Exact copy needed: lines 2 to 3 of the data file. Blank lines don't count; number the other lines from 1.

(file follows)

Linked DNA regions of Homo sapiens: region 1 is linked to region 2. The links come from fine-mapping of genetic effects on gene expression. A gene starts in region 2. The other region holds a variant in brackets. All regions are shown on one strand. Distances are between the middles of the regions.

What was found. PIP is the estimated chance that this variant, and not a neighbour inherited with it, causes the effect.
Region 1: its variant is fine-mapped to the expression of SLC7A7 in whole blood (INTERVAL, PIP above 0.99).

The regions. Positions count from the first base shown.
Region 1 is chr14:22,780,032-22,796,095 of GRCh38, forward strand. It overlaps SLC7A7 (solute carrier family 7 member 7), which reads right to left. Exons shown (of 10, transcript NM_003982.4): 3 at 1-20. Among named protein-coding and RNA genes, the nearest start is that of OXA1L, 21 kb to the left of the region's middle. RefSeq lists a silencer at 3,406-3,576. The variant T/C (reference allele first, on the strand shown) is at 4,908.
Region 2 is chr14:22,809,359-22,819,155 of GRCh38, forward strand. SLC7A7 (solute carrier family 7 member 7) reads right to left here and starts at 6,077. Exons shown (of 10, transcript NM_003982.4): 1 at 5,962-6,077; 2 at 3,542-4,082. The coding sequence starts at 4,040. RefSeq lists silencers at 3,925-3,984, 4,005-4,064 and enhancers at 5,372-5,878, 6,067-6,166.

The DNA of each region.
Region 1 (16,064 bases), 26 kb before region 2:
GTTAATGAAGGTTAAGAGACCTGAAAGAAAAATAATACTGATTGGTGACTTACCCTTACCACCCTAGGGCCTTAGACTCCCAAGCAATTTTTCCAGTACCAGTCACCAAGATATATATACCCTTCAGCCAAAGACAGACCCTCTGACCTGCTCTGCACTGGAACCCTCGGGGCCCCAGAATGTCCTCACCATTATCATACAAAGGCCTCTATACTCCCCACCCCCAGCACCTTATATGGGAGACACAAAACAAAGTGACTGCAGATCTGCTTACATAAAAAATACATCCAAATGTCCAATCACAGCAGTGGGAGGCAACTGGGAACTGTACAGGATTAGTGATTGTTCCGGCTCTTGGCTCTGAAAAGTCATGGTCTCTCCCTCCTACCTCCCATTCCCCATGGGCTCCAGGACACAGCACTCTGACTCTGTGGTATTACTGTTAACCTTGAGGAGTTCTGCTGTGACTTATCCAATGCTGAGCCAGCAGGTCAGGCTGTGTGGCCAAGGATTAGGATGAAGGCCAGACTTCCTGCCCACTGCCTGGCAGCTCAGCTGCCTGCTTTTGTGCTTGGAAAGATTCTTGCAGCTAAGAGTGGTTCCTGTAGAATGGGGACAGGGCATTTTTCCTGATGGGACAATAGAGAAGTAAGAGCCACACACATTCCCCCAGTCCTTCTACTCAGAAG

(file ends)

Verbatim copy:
What was found. PIP is the estimated chance that this variant, and not a neighbour inherited with it, causes the effect.
Region 1: its variant is fine-mapped to the expression of SLC7A7 in whole blood (INTERVAL, PIP above 0.99).